Q: Can electric guitarists use a simpler way of reading music than standard notation?
A: Yes, reading guitar tabs (or tablature) is much easier than reading standard music notation.
Q: If they’re simpler, are guitar tabs less complete? Do they tell you everything you need to know about the music you’re reading as standard music notation does?
A: No. Most of the time guitar tabs don’t show you the rhythm, but as you’ll see in this lesson there’s an easy solution for that.
What are guitar tabs?
Below you can see two music staves over each other.
The one at the top is the standard music notation stave and the one at the bottom is guitar tablature. Both staves are telling you the same thing: That you should play the note A. (The guitar tabs also tell you where on the guitar you should play that note, while standard notation leaves it up to you where you should play it on the fretboard).
How to read guitar tabs
Now that you know what guitar tabs are and why they are useful, let’s start learning how to read them.
The guitar tabs stave has six horizontal lines on top of each other.
Each line refers to a string on the guitar. The lowest line represents the lowest (thickest) string, the low E string, while the highest line represents the high E string.
Thus, each line represents each of the open strings E A D G B E of the guitar.
The numbers on the lines tell you what fret you should press. If the number is 0 the string should be played open. 1 means you should press the first fret, 2 the second fret, so on and so forth.
In the first exercise, only play notes from the high E string, pressing frets according to the number written on the line, not pressing anything if the number is 0.
Note: For now ignore the standard music notation stave. We will refer to it later on.
In the next exercise, all the notes are placed on the second-highest string, B.
In this exercise all notes are on the low E string.
Now that you got the hang of reading guitar tab notes on the same string, we’ll go to the next step and learn how to read tabs with notes on different strings.
In the next exercise, all the notes find themselves on the highest two strings on the guitar.
In the following exercise, you’ll be playing notes from all strings.
In all the above exercises every note is of equal duration – one-quarter note (crotchet) each beat.
The reason I kept things so simple is that guitar tabs do not tell us the duration of each note.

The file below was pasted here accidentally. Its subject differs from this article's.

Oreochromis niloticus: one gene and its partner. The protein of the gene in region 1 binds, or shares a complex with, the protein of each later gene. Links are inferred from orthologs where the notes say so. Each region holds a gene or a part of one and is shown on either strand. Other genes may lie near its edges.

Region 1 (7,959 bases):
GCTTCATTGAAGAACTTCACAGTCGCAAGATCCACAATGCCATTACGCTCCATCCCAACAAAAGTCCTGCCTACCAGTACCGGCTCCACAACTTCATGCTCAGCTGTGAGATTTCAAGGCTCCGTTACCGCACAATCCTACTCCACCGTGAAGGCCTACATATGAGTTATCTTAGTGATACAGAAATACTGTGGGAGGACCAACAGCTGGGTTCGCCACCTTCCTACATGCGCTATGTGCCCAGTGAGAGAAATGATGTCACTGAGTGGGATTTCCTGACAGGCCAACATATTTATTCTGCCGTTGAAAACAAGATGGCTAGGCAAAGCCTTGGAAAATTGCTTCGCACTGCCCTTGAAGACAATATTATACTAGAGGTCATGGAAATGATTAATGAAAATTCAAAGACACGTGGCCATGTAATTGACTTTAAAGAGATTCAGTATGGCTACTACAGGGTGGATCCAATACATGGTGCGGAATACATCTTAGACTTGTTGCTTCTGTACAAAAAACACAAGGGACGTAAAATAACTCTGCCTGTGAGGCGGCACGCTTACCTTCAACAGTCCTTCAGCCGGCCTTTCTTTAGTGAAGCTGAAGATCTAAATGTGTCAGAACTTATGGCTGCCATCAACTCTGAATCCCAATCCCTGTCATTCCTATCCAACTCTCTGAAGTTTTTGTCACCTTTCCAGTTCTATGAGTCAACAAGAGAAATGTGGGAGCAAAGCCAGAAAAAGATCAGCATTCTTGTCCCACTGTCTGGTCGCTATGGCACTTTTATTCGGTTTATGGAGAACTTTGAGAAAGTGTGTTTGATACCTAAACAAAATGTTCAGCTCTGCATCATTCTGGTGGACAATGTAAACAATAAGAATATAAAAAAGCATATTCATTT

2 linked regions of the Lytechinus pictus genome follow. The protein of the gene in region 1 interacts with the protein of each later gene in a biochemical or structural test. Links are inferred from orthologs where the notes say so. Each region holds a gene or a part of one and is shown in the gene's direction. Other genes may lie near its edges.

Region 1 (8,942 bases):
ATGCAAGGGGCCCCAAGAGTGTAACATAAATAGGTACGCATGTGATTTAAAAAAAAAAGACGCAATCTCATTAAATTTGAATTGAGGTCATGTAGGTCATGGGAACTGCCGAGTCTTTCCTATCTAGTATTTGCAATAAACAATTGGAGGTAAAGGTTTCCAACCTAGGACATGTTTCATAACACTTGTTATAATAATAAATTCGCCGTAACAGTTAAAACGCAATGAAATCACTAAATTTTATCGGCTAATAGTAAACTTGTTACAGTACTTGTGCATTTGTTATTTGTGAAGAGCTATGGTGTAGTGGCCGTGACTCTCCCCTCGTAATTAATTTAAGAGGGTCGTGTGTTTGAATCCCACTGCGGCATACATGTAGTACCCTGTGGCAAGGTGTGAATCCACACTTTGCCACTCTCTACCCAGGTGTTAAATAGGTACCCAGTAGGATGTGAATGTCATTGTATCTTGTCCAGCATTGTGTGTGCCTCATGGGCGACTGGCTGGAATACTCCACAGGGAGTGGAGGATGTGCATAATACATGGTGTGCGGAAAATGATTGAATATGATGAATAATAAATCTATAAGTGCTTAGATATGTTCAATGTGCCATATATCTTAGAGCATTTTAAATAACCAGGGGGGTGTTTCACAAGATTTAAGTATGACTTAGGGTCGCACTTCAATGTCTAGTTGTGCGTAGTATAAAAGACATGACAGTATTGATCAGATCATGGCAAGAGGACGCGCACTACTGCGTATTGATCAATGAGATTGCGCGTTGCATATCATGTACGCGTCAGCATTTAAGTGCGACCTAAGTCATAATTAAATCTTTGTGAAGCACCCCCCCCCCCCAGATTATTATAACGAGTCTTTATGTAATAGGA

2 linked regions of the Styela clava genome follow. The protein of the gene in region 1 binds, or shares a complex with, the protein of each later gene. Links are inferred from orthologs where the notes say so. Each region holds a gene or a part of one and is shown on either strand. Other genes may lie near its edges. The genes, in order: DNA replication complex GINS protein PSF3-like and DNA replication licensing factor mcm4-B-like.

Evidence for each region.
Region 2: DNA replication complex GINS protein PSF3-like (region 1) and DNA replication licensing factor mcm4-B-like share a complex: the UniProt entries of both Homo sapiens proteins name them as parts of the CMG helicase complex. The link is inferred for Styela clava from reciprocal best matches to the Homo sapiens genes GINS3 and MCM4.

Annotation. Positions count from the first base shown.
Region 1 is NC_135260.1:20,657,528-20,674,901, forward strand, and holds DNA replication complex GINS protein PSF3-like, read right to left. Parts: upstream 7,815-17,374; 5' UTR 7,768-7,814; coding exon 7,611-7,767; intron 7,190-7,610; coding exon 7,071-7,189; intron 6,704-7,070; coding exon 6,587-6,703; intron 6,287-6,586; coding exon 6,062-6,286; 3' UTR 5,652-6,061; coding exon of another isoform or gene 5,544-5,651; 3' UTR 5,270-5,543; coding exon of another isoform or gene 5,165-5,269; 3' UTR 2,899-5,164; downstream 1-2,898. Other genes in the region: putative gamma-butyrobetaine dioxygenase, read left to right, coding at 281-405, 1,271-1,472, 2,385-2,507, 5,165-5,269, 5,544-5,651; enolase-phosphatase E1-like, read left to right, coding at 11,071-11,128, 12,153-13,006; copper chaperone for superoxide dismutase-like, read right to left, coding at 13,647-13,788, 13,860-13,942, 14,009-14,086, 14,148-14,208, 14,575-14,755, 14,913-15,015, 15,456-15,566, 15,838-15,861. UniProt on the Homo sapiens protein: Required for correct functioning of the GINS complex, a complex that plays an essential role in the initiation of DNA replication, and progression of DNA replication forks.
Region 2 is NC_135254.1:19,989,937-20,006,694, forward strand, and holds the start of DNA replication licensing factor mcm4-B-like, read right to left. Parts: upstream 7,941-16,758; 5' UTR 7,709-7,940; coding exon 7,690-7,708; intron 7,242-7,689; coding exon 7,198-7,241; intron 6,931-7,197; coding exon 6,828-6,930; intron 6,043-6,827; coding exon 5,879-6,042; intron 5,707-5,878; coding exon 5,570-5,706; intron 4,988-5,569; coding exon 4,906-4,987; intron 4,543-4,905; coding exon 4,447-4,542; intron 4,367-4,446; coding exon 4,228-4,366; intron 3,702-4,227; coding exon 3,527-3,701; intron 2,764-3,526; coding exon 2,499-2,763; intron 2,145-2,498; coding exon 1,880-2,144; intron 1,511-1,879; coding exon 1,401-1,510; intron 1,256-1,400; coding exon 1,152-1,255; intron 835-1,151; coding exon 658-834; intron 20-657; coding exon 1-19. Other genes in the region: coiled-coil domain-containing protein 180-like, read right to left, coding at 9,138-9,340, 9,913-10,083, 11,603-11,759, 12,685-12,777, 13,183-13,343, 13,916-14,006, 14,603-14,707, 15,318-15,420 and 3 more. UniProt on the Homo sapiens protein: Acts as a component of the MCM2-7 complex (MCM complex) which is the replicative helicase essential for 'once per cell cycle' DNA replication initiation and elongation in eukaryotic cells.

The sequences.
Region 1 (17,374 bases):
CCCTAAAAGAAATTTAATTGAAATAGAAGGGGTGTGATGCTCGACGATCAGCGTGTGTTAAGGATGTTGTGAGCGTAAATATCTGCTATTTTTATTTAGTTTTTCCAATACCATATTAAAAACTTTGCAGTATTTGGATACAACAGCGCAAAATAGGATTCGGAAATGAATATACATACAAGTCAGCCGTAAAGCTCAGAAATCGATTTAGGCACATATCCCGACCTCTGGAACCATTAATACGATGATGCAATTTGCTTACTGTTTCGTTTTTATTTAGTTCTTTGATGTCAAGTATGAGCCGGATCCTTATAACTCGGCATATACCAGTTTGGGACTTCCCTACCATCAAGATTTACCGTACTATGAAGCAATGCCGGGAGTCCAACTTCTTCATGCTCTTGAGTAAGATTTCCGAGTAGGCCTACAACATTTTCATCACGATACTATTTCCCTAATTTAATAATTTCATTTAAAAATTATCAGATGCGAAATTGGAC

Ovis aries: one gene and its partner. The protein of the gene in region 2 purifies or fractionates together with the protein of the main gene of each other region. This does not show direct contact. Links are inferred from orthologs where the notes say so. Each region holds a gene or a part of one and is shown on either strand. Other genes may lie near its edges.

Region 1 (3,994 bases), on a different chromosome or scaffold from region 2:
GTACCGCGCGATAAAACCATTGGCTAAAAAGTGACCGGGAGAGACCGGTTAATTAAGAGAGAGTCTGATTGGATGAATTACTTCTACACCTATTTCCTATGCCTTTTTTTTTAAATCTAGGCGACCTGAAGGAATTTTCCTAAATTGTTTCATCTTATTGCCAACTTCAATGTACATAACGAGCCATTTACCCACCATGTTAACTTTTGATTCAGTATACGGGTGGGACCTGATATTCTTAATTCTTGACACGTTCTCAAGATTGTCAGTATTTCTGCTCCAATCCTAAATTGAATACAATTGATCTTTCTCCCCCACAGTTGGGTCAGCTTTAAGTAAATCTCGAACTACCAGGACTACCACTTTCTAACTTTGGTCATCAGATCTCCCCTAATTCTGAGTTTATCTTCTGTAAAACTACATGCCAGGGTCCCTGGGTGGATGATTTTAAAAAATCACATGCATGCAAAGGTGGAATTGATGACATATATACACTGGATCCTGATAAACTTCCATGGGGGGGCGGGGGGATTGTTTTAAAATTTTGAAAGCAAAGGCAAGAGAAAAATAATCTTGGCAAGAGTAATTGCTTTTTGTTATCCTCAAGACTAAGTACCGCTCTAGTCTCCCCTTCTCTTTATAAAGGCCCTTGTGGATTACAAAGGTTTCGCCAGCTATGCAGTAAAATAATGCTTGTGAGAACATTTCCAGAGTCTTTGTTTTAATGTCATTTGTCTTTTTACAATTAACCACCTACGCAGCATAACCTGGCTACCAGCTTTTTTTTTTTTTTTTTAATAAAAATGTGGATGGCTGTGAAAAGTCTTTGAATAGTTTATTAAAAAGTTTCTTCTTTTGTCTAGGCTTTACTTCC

The easy solution to this is to use the standard notation to get the rhythm.
Unlike learning to identify the notes on the fretboard from standard notation, learning to identify the duration of each note isn’t hard. Learn how in this lesson.
The next exercise is a simple melody that uses notes of unequal duration.
Note: Not all guitar tabs come accompanied by standard music notation. If you can’t find the notation of the music you should learn how to figure out the rhythm by ear. It will take you longer to learn the song, but you would be training your ear in the process.
All the exercises above use notes from the first four frets (or open strings).
In each case, you should use your index finger to press fret 1, the middle finger for fret 2, the ring finger for fret 3, and the pinkie for fret 4.
What if the music has notes from fret 6, 9, or 18?
In that case, you shift your whole hand so that your index finger frets the note closest to the neck while your remaining fingers fret the rest of the notes. In the next example play the first note with your index finger, the second with your pinkie, etc.
Double stops and chords
A double stop (ex 1) means two notes being played at the same time while a chord (ex 2) means three or more notes played at the same time.
On both standard notation and guitar tabs these are written as notes (or numbers) stacked over each other, as in the example below.
The next exercise is a short piece of music that makes use of both notes and chords.
Note: Though guitar tabs show you what the notes in the chord are and where to play them, they’re not the ideal way to learn chords. Use chord diagrams instead.